Regardless of all the above issues, I LOVE Windows 8 a lot, especially when I’m using my Slate in touch mode.

Using the Desktop and the new Start simultaneously and back-n-forth when I’m using it in a more traditional “desktop” configuration takes a little getting used to, but much of that is just the re-programming of my old brain to know where to go for what I want to do.

I am in the camp that touch will become ubiquitous and thus a huge fan of the “touch first” design principle. I’m sure my muscle memory will catch up with the rest of me once I can spend more daily time in Win8.

Now, if I could just get my new Win Phone 8 soon too…..


– It is an honor to be of service


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Windows 8 “to go” on ASUS EP121: Best of both worlds without having to buy a 2nd Tablet!


I’ve been playing with both of the Windows 8 previews as they have come out on an ancient HP Pavilion tx2000 flip-top tablet. The bad news is, the tx2000’s pressure touch-screen is just not sensitive enough for a nice finger-touch experience.  The, quite frankly, good and surprising news was that Windows 8 even ran on the tx2000, which it did very well actually. Kudos to Microsoft!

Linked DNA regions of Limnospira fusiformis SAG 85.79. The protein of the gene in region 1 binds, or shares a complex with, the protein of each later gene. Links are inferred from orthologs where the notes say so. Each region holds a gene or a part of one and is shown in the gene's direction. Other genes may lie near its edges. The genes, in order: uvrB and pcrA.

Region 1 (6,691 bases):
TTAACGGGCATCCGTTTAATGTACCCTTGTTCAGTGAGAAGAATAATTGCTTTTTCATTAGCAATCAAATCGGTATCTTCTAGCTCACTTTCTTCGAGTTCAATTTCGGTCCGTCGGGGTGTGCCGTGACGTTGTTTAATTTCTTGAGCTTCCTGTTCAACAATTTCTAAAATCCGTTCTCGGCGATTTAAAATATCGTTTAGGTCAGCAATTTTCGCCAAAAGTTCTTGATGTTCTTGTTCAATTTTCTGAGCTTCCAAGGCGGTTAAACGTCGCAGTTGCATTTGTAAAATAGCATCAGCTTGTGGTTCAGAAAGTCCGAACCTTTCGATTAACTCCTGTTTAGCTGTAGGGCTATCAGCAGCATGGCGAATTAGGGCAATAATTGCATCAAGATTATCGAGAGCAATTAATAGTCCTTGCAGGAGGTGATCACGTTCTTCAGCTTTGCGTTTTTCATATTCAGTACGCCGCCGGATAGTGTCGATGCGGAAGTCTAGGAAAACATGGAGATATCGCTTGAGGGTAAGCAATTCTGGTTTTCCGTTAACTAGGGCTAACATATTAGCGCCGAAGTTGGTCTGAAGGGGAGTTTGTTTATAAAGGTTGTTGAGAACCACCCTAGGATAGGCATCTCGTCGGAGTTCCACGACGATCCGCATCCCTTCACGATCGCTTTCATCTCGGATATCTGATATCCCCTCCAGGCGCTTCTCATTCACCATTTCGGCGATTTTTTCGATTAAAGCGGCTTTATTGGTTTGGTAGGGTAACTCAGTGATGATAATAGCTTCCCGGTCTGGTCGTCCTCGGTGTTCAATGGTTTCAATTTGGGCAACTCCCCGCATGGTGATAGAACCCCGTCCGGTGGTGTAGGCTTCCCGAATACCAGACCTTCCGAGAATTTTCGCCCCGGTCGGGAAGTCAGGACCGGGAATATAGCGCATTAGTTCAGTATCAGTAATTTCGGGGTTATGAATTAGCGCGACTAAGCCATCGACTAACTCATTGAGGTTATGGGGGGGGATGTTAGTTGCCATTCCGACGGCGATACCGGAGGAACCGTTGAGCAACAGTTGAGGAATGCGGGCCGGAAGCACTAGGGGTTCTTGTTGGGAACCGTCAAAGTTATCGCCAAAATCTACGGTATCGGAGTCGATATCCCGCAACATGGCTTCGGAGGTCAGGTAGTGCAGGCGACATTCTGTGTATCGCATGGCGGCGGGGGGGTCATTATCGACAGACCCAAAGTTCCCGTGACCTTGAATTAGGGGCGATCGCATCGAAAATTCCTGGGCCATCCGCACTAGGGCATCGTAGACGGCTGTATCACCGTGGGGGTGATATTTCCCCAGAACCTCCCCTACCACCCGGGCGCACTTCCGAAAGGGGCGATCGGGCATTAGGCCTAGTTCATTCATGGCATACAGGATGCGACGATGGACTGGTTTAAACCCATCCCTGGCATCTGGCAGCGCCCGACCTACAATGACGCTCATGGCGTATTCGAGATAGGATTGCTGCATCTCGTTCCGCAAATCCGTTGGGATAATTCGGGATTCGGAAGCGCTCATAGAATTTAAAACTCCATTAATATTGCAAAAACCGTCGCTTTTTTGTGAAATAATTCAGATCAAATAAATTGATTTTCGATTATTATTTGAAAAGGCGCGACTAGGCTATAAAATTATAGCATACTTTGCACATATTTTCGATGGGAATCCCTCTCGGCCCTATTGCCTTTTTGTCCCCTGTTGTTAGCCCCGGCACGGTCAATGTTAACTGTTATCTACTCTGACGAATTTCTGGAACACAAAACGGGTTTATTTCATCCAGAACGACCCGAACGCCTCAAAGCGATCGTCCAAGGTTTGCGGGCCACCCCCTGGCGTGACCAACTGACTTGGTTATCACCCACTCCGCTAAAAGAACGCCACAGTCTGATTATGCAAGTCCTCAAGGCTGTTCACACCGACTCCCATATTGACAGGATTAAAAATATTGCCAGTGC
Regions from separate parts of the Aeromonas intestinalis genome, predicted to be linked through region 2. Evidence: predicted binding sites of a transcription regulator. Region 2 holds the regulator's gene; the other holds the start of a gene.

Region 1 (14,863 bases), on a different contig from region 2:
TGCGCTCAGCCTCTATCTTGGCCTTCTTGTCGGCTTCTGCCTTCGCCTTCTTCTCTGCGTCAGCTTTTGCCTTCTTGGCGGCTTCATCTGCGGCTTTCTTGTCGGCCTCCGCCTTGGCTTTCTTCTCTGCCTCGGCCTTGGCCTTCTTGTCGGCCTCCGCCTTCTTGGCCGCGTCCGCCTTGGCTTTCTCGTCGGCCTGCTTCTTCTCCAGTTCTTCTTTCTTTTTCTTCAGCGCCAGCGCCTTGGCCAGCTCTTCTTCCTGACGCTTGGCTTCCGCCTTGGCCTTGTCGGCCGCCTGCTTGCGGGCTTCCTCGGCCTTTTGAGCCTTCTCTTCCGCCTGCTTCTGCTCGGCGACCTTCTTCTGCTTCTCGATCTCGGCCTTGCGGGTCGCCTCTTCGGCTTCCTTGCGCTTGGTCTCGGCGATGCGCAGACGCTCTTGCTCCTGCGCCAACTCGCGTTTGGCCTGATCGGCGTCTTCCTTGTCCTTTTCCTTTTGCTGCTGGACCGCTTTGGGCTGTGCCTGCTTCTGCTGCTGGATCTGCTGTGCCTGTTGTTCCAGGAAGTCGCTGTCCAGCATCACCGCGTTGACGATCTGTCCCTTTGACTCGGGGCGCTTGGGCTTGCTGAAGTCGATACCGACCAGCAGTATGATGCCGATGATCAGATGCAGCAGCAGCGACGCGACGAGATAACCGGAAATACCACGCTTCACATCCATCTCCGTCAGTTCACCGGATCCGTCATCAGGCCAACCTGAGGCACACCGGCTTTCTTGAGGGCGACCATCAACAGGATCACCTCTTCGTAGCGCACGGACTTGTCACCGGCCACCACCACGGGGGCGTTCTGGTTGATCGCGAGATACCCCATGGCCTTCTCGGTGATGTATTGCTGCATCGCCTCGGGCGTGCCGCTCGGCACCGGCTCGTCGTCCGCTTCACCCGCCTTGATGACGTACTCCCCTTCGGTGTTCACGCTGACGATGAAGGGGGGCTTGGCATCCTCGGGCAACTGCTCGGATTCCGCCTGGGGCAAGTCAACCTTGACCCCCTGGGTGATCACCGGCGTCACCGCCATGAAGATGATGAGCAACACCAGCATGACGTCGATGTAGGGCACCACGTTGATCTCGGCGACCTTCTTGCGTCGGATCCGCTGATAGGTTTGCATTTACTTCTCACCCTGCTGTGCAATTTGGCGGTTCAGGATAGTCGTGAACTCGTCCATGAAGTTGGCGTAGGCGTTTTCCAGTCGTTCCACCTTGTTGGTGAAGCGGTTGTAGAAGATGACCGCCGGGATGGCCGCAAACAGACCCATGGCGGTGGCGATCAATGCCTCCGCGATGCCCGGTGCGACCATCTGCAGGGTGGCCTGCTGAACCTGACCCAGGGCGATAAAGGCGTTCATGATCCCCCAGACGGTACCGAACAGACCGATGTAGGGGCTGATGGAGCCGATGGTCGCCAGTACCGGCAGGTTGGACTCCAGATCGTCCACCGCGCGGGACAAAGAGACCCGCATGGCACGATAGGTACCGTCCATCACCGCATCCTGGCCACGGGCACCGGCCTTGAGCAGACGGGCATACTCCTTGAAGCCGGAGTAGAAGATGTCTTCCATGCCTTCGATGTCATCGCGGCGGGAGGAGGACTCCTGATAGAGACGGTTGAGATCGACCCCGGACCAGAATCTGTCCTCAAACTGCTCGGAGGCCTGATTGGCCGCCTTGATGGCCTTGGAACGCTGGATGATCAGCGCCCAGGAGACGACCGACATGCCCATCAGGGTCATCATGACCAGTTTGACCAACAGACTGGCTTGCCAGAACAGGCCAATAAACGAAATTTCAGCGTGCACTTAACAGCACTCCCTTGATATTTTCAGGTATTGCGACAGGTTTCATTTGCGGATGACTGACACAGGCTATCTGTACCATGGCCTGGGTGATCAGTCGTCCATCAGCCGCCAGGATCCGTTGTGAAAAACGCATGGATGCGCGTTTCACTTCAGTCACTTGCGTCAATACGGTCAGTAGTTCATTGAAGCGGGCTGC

But, I really wanted to play with a more modern tablet, like my ASUS EP121. But, I use my EP121 as my primary computing device, so I could not really sacrifice it for “playing” with the preview releases yet.

I knew that Windows 8 supported booting from a USB device, but my first attempt was not successful, primarily because I “failed to read the manual” Smile

But, I was re-motivated again after watching the Windows-to-Go demo at WPC last week, so wanted to get this working and carved out some time. The good news is that it takes less than an hour to create a Windows 8 Windows-to-go USB boot device !

If you’re wanting to do similar, I would suggest following the instructions located here:


They were the most succinct steps I found and worked perfectly (except for small change to step 12: See the comments on the same page)